# Computers are not magical things, but at times they are beyond temperamental creatures

I upgraded to OSX Lion over winter break (a post about which was supposed to be written forever ago), but I finally have come back to it. Upgrading has been completely obnoxious. If it weren't for how much I really need effective password management software (1Password, for what it is worth), I would have downgraded to Snow Leopard immediately. This is just a short collection of the fixes that I've done since switching (or what I can remember of them).

Adobe and the lack of printing This is the simplest fix, do you use CS3 and it now will not print (and it crashes when it does)? This is actually easily fixed. All you have to do is delete the Adobe PPDs from the following folders:

/Library/Printers/PPDs/contents/Resources/en.lproj/
/Library/Printers/PPDs/contents/Resources/ko.lproj/
/Library/Printers/PPDs/contents/Resources/Ja.lproj/
/Library/Printers/PPDs/contents/Resources/Zh_CN.lproj/
/Library/Printers/PPDs/contents/Resources/Zh_TW.lproj/


Credit Where Credit is Due

MacFuse/MacFusion and the lack of 64-bit support I've been using MacFuse with MacFusion for a long time now in order to do file system mounting over ssh (if you're not familiar with this concept it's awesome, you mount a remote directory over ssh and it's just like it was there locally). Now at some point MacFuse, as it was, was no longer developed for the newer versions of OS X. There are two ways around this, the first I found on a forum and required downloading 3 files to 'fix' Fuse. This is not the optimal solution, because there is some odd behavior in file management when not using the command line (GUI programs would be unable to save to anything but a new file handle). The better solution is to download the new OS X Fuse . It works awesome, just as MacFuse used to.

RVM and X Code Using Ruby version manager is wonderful; however, it and the packages definitely did not agree with the lion upgrade. The biggest reason is because of the switch to llvm-gcc instead of gcc. This was actually a pretty easy (and completely awesome to learn fix), somebody actually went and got plain old gcc for OS X. This actually makes it so that you don't need to install X Code to get everything working (Saving 1GB of downloading) but you will probably have to download it anyways. They're hosting it on GitHub . So far, I consider this the best thing ever. You just need to set it now as the default gcc compiler and now packages will magically install again.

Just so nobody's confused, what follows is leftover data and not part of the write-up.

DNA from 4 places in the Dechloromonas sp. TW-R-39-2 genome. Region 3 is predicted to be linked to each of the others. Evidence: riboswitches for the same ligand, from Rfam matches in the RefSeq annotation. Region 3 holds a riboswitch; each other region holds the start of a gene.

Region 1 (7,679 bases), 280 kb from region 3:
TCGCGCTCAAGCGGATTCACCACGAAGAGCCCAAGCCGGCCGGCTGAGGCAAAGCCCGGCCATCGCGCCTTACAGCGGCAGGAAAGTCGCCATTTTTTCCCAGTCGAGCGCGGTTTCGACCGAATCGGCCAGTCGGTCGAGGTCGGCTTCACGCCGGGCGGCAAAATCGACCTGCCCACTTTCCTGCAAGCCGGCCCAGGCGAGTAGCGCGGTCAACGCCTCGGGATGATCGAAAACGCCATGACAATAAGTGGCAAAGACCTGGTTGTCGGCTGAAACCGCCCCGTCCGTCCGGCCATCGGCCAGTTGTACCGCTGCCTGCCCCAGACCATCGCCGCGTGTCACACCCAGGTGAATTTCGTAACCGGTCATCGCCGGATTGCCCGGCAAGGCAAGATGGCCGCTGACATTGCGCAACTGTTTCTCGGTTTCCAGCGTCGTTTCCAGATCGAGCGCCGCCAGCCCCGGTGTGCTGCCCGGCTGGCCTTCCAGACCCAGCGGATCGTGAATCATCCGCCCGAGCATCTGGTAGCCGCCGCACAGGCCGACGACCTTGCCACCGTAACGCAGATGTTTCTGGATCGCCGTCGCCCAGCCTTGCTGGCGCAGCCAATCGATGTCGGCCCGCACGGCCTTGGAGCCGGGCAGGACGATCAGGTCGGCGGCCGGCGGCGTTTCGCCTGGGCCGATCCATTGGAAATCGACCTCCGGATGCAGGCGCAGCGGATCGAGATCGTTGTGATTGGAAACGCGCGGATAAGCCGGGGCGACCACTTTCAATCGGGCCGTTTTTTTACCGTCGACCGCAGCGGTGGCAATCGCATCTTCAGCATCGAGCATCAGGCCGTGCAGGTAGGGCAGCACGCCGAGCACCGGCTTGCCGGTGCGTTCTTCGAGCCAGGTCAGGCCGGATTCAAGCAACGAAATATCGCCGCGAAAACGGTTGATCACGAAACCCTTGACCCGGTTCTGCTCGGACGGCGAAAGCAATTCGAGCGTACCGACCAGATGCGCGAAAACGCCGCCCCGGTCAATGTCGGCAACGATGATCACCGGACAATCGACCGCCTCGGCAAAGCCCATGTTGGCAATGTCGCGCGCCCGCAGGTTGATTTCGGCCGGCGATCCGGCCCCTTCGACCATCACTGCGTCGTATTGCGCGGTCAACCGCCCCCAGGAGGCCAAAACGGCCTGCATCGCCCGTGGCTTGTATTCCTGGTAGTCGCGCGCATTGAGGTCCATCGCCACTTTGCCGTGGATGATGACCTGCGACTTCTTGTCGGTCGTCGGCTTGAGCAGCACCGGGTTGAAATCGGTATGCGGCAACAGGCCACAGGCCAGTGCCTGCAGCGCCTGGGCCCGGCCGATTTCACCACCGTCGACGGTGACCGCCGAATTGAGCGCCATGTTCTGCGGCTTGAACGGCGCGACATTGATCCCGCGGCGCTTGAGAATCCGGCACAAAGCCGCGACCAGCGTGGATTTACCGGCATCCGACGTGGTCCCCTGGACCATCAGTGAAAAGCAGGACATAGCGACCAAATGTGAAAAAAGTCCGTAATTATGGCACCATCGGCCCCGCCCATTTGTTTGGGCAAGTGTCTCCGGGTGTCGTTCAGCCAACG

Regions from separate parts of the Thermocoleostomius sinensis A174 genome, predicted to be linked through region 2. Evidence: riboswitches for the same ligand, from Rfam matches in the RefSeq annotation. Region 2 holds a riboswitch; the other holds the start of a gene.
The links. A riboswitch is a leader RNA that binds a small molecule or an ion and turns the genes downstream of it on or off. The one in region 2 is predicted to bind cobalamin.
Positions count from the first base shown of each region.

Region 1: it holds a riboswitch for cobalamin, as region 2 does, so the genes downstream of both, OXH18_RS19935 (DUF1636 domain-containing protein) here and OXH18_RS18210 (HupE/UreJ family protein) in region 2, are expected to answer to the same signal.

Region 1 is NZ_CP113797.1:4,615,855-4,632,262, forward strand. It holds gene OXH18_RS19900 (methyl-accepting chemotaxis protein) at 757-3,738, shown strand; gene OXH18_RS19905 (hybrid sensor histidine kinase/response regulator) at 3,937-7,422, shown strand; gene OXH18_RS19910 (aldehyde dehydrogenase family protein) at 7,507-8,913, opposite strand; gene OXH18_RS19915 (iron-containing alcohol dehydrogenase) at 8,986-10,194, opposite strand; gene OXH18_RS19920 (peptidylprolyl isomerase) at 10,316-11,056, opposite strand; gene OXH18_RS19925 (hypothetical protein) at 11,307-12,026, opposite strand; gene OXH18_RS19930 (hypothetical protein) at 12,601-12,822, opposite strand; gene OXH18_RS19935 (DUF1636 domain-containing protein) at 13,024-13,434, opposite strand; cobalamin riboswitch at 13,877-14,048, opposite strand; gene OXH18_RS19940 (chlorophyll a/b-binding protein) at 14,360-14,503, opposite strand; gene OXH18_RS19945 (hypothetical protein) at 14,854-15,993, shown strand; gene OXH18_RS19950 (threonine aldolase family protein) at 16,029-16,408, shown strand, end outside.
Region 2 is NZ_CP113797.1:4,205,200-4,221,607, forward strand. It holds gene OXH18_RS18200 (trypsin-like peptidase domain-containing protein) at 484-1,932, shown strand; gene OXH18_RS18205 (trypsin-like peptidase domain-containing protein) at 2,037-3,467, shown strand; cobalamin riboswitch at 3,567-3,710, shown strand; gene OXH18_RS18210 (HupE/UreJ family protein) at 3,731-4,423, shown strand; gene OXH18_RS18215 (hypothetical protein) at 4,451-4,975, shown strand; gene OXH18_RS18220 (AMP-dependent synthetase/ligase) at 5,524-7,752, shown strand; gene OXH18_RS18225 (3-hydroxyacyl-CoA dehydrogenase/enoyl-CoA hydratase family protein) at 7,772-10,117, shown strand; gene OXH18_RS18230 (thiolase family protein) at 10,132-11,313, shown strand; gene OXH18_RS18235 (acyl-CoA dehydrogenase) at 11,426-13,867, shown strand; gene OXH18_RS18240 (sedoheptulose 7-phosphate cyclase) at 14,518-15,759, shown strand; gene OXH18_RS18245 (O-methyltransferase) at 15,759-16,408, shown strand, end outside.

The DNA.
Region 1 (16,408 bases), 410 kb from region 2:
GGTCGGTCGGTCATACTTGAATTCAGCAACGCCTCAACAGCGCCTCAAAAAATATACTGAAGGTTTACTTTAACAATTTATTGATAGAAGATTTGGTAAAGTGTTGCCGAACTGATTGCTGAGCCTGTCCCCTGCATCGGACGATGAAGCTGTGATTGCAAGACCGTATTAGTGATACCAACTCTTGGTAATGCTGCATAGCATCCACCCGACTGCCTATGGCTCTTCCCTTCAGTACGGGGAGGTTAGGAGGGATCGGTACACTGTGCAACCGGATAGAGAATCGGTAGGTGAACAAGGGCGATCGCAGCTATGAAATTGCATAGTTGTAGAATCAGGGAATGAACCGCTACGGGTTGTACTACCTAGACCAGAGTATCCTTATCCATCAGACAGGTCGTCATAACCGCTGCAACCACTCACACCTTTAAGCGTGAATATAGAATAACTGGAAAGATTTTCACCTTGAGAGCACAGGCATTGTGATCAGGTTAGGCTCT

MacPorts, X Code, and so many head bashing moments Now this was the worst part of the process (and what I put off for 3 months). MacPorts needs to be completely redone and upgraded to work in Lion. This wouldn't be nearly as bad, if it didn't involve uninstalling everything that was installed to begin with. Absolutely, make sure that you have the time to do this. The basic steps are all outline on the MacPorts Migration page. The even better part is that the automatically reinstall script does work, so don't bother doing this again by hand. However......

This all relies on X code working (ah ha, you know how I said you'll have to download anyway?). So now that X Code is at version 4.3 in the Mac App Store, which is the only place to get it now, it actually installs when you 'purchase' it there (it used to not prior to version 4.3). But installing it isn't good enough, you have to also download the command line tools. This is found in the 'Download' pane of the X Code Preferences. Now is the time to try and see if you can install programs from MacPorts. If a program installs, Congratulations! It's all over. However, if it says something like 'A new version of X Code must be installed version 3.2 is too old' then we have to do one more thing.

X Code 4.3 installs in a different location than before. For some reason, instead of being in:

/Developer/Applications/


it's now in:

/Applications/


just like every other application. However, for some inexplicable reason, MacPorts doesn't auto recognize and you have to tell it where to look for the new X Code install (this is the head-bashing part to figure out). Now the way to tell it how to do that is:

\$ sudo xcode-select -switch /Applications/Xcode.app/Contents/Developer


and now that it knows where to look, we have total utter success. Now I just hope that you planned for approximately the 1 day install time to get back to where you were before. Hope it helps and enjoy!